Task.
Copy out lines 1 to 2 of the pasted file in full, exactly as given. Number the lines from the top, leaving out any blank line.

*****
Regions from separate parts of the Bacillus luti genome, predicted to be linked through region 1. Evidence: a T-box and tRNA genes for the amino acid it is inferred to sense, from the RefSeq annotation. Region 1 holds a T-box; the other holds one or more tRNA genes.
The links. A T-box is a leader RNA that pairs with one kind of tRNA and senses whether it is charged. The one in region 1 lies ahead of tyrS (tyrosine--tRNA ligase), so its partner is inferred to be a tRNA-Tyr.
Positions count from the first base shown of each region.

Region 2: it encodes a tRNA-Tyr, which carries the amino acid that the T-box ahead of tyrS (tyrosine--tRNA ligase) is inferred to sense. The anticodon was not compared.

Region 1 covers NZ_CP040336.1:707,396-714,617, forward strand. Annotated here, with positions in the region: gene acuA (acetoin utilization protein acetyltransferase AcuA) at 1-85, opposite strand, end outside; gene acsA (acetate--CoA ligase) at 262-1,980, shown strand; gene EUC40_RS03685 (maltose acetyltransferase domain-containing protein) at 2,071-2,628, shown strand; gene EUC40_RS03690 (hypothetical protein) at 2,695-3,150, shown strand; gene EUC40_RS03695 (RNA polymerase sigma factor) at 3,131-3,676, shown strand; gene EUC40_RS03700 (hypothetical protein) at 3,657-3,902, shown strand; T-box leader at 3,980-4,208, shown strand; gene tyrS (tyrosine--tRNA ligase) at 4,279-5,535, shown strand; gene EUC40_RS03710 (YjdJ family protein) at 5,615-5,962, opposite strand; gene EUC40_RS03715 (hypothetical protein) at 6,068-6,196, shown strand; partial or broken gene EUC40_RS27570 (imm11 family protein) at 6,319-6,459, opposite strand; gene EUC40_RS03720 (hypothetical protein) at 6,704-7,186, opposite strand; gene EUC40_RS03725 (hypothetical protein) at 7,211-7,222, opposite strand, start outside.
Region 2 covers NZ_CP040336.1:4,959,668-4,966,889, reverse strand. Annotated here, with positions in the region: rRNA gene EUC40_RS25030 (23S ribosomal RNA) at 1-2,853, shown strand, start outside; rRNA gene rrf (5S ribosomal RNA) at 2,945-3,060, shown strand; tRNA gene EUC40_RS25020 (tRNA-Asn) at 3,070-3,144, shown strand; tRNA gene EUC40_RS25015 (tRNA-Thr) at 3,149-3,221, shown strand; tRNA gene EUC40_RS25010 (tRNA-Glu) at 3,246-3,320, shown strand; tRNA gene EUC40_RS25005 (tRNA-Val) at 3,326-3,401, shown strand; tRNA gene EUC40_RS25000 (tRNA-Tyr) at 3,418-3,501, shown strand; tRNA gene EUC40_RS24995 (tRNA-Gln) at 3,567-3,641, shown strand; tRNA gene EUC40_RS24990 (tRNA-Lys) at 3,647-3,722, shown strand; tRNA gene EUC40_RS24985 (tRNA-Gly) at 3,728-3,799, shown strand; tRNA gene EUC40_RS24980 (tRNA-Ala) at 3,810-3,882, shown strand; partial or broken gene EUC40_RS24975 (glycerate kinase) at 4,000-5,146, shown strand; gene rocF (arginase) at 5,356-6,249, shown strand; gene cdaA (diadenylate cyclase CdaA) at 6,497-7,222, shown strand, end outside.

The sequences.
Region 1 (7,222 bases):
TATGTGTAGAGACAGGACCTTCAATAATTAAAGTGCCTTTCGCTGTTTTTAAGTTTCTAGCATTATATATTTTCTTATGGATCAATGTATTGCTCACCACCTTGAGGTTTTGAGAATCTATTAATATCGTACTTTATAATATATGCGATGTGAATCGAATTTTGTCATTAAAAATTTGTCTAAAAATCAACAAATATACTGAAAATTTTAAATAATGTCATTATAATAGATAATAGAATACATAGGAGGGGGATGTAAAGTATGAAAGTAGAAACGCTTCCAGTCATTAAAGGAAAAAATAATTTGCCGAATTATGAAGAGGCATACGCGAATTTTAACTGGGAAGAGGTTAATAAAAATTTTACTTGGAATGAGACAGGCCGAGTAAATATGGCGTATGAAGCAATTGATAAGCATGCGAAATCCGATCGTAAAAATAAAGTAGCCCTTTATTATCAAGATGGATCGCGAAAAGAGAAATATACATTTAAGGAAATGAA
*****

Regions from separate parts of the Bacillus luti genome, predicted to be linked through region 1. Evidence: a T-box and tRNA genes for the amino acid it is inferred to sense, from the RefSeq annotation. Region 1 holds a T-box; the other holds one or more tRNA genes.
The links. A T-box is a leader RNA that pairs with one kind of tRNA and senses whether it is charged. The one in region 1 lies ahead of tyrS (tyrosine--tRNA ligase), so its partner is inferred to be a tRNA-Tyr.